While the networks of communication upon which the military battle-bot cloud depends are already (mainly) much more robust than the civilian Internet, weapons designed to attack those networks and the processors and sensors they connect will also be more capable than the ones that could bring the civilian Internet to a halt.  The mother of all network and processor disruptors, of course, is the EMP-inducing nuke blast.  But you can be sure that America’s potential adversaries are hard at work on creating such havoc for military systems on a more focused and less catastrophic level.  As are we.

We already deploy “hardened” chips and fiber optic networks that are more or less impervious to electromagnetic jamming.  But the benefits of a truly pervasive battle-bot cloud can only be achieved if those robots can range freely, untethered by fiber optic cables.  Is there a solution to the fragility of the battle-bot cloud?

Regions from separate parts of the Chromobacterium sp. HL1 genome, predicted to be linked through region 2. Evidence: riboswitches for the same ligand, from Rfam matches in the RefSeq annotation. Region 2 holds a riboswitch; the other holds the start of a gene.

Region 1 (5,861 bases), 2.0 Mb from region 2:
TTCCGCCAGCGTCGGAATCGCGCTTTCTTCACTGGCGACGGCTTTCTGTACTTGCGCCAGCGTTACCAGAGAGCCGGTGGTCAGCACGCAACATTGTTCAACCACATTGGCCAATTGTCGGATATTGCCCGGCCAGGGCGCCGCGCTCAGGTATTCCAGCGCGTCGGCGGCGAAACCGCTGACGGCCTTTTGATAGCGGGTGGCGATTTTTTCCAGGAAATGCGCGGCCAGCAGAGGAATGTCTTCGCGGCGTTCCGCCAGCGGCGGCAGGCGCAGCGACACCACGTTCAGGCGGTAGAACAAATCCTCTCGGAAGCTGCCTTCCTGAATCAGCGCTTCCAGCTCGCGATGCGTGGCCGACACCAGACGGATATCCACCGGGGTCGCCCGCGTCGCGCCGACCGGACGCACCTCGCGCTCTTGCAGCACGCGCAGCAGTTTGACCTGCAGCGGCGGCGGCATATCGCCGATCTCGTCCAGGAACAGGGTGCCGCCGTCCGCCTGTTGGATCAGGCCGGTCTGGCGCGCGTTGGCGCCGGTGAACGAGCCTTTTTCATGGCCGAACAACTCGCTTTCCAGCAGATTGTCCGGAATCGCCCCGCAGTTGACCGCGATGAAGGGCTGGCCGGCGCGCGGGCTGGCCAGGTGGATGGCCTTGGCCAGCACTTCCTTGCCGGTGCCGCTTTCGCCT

I can imagine some directions that will have to be explored.  Laser communication has to be one.  But this solution is limited to line-of-sight.  By itself, this isn’t as much of a limitation as it might seem.  An advanced battle-bot cloud could create and maintain laser networks on the fly.  When it is finally fully implemented, the F-35 points the way toward how this would work: Each aircraft is designed to act as a network node for all others, sharing the communication load on a flexible basis.  It isn’t hard to imagine just a few steps beyond this, where each sensing and weapon node is festooned with laser transmitters and receivers.

But if such a counter-countermeasure is implemented, then we will come around in a full, ironic circle: The Fog of War will once again be a real thing.  Not only will adversaries blanket the battlefield with beams and broadcast waves of shrieking radio-frequency jamming, but they will also literally seek to impose a shroud of real fog — clouds of smoke and dust to interrupt the flickering network of laser light by which military robots communicate with each other and their human commanders.  If this happens, somewhere, Sun-Tzu will be smiling.